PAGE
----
Updated June 6, 2019
Tipping, the old joke goes, is not a city in China.
But for all that the average cruise passenger knows about the cruise industry's employee compensation practices, "Tipping" might as well be an obscure port of call, shrouded in mystery.
Just how much do crew members deserve or need that tip jar? With cruise lines in the driver's seat setting the seemingly mandatory tipping guidelines, are automatic gratuities added to the checkout bill a covert method for the industry to dodge paying decent wages or are they a convenience for passengers navigating a convoluted system? Can't tips be incorporated into the overall fare, or will they forever serve as an example of cruise line nickel-and-diming?
Regardless of the industry's intentions, we'd probably all be better off if passengers were more informed tippers.
What are the cruise industry tipping standards?
For a seven-night cruise on the major lines, the "auto-gratuity" currently ranges from $80.50 per person (sailing on Cunard) to $105 (on Oceania). Passengers staying in suites pay anywhere from $1 to $7 per day extra. A 15 percent gratuity is added to bar bills (18 percent aboard Celebrity, Norwegian and Oceania) and spa treatments.
With total gratuities amounting to more than $100 per person at disembarkation (including beverage gratuities), they're an add-on that rubs some frequent cruisers the wrong way. To ease the pain, many cruise lines now encourage guests to pre-pay the tips -- but doesn't that presuppose we'll receive flawless service, before we've even boarded?
And it's not hard to understand why the mainstream cruise lines prefer to leave service charges as an add-on rather than bundle them into the base cruise fare (as many luxury lines do): With cruise fares increasingly easy to research and compare, how many of us would choose one cruise line's $1,099 itinerary that included gratuities over a competing line's identical $999 sailing, with gratuities collected at check-out?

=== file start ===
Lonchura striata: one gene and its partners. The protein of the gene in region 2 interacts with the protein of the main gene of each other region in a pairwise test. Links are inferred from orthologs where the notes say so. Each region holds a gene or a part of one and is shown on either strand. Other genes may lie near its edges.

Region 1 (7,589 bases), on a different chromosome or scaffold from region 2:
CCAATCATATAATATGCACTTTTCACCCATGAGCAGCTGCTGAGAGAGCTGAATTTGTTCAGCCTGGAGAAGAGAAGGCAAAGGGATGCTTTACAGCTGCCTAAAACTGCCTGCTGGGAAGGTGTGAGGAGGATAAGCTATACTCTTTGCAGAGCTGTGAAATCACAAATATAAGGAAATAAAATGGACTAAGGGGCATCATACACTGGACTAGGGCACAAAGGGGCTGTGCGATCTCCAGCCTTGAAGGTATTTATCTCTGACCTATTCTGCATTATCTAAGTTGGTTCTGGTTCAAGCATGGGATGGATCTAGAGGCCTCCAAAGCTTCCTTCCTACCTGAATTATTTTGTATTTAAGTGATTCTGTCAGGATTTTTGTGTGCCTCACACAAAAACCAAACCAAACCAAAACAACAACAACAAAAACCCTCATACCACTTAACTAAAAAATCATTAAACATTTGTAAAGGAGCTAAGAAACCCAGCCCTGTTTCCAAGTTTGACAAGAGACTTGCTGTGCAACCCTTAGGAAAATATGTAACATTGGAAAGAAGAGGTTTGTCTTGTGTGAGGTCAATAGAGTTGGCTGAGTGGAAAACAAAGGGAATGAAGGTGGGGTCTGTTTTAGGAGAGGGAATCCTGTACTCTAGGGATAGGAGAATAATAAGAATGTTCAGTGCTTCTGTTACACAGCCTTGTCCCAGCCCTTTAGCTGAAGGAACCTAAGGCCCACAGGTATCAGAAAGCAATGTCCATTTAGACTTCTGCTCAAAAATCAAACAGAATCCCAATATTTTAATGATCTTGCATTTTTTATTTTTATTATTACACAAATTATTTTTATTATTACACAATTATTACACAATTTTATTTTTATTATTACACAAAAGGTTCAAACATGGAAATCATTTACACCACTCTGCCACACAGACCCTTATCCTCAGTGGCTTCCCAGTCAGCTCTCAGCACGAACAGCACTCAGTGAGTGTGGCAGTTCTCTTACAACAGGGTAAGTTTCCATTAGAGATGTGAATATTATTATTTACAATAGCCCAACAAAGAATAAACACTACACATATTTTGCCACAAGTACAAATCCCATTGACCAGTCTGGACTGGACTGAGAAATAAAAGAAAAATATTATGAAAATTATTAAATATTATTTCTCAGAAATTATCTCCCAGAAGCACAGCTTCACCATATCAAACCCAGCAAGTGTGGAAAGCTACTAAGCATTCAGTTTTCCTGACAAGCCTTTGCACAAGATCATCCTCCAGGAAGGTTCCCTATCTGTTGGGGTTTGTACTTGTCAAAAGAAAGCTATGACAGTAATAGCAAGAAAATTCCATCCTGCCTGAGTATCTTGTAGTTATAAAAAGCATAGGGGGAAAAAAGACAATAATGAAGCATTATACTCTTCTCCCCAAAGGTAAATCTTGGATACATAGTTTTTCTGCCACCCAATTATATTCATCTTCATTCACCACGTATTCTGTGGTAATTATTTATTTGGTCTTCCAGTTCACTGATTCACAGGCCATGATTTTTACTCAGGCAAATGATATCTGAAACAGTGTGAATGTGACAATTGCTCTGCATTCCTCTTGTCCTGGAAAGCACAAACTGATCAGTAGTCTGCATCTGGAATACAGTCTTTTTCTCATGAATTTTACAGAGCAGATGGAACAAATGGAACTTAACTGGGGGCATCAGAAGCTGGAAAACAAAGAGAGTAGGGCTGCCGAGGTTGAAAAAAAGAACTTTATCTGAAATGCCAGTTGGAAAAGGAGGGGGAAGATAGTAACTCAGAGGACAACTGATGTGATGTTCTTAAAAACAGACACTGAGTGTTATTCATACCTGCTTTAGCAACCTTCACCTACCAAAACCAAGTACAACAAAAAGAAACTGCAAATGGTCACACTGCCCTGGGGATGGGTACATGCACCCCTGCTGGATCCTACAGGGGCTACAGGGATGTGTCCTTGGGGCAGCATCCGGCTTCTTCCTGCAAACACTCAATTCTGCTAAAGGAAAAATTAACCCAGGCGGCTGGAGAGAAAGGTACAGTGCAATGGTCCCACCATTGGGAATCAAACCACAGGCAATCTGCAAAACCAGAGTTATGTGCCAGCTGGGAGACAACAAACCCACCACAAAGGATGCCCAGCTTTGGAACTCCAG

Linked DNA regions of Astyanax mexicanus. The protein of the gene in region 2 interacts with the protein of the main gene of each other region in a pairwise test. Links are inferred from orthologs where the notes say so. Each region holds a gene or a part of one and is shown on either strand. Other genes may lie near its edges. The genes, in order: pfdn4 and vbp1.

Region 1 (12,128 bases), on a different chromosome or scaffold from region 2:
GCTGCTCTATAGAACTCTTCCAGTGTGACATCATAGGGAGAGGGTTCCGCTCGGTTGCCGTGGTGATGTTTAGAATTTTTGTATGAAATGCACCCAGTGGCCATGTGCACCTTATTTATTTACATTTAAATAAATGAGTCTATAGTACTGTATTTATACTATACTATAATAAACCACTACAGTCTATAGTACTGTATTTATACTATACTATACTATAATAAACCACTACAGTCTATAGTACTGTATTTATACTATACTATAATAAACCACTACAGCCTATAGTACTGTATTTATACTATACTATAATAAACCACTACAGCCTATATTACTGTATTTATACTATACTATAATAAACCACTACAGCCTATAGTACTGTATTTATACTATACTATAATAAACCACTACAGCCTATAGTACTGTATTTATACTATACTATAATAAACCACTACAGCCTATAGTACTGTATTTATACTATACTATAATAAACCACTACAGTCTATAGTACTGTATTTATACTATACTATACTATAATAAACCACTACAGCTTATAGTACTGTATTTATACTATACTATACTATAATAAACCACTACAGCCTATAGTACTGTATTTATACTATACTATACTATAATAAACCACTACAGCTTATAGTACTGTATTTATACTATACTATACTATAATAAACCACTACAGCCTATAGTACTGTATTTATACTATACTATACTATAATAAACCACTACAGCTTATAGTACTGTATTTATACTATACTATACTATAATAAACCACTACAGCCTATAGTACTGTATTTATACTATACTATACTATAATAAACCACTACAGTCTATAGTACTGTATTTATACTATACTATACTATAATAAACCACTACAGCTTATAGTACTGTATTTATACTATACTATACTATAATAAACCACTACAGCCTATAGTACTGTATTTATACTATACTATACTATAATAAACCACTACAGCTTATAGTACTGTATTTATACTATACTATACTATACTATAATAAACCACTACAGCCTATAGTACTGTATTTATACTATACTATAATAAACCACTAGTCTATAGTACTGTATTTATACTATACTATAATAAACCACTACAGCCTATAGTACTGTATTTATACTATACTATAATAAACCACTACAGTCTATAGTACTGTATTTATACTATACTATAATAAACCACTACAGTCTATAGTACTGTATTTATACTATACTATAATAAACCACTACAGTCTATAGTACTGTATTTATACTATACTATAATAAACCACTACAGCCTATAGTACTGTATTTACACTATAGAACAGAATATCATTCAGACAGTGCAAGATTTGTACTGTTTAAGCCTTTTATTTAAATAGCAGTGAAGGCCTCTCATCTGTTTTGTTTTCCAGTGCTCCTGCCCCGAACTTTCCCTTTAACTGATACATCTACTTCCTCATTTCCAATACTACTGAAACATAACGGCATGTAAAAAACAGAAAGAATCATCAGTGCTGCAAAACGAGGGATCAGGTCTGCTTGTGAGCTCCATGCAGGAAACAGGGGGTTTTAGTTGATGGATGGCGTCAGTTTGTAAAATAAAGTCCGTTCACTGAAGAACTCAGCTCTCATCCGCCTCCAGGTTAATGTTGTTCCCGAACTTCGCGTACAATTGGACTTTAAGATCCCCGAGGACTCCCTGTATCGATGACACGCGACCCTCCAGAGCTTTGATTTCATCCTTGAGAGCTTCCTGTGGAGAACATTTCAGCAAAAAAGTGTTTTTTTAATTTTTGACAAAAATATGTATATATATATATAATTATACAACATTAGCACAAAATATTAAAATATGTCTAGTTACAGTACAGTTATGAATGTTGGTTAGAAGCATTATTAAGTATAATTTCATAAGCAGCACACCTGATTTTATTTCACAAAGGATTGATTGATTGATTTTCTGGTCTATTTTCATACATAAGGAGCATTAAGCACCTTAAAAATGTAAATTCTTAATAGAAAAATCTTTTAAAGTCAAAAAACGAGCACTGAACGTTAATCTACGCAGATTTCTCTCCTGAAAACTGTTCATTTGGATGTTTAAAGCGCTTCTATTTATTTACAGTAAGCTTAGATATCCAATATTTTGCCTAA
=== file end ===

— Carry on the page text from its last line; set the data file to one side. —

Why do cruise lines charge auto-gratuities?
The subject of gratuities comes up regularly on Cruise Critic's community boards, often sparking impassioned debate. Reading some of the comments you'd think tipping was a new or quickly evolving practice, except that it's not.
While many years ago cruise vacations were promoted as a relatively all-inclusive product -- one price pays all -- tips have long been customary for service in the mainstream cruise industry. Originally, tips were paid by passengers in cash at the end of the cruise.
Obviously, not all guests were onboard with the program -- many crew members got stiffed. So, in the 1990s, cruise lines began adding these amounts to the checkout bill, a practice that became known as the auto-gratuity. Passengers could increase (or decrease) the amount at the front desk or even have the charge removed entirely and provide tips in cash to the crew members they personally selected.
The problem with handing out cash in person is that, despite being more personalized, the average passenger does not come into contact with all the crew members that can positively impact their vacation behind the scenes. In fact, most cruise lines today pool the tips to reward more positions, although the number of crew members that participate ranges widely within the industry.
A Norwegian Cruise Line spokesperson called their $13.99 add-on a "discretionary daily service charge" that is shared by behind-the-scenes support staff such as table bussers and maitre d's. "Our crew work as a team and, therefore, service charges are aggregated among all eligible crew members," she added. But Norwegian says certain staff positions -- such as concierge, butler, youth program and beverage staff -- do not receive part of the service charge, and the line encourages passengers to reward these crew members with additional "appropriate gratuities." (An 18 percent gratuity is also levied on specialty dining.)
On Carnival, the $12.95-per-day automated gratuity is divvied up, with half going to the dining team, $4.05 to housekeeping and the balance going to "alternative services" -- described as culinary and hotel services, key entertainment and guest-services positions.
What are typical crew member salaries?
So, what are the cruise industry's going salaries? First, let's address the crew members that would not normally receive tips.
Ever wonder how much a captain makes? A cruise ship captain's salary can be six figures annually. Captains on the largest ships, responsible for 5,000 or more passengers and crew members, can have a salary in excess of $150,000, typically working two months on, two months off.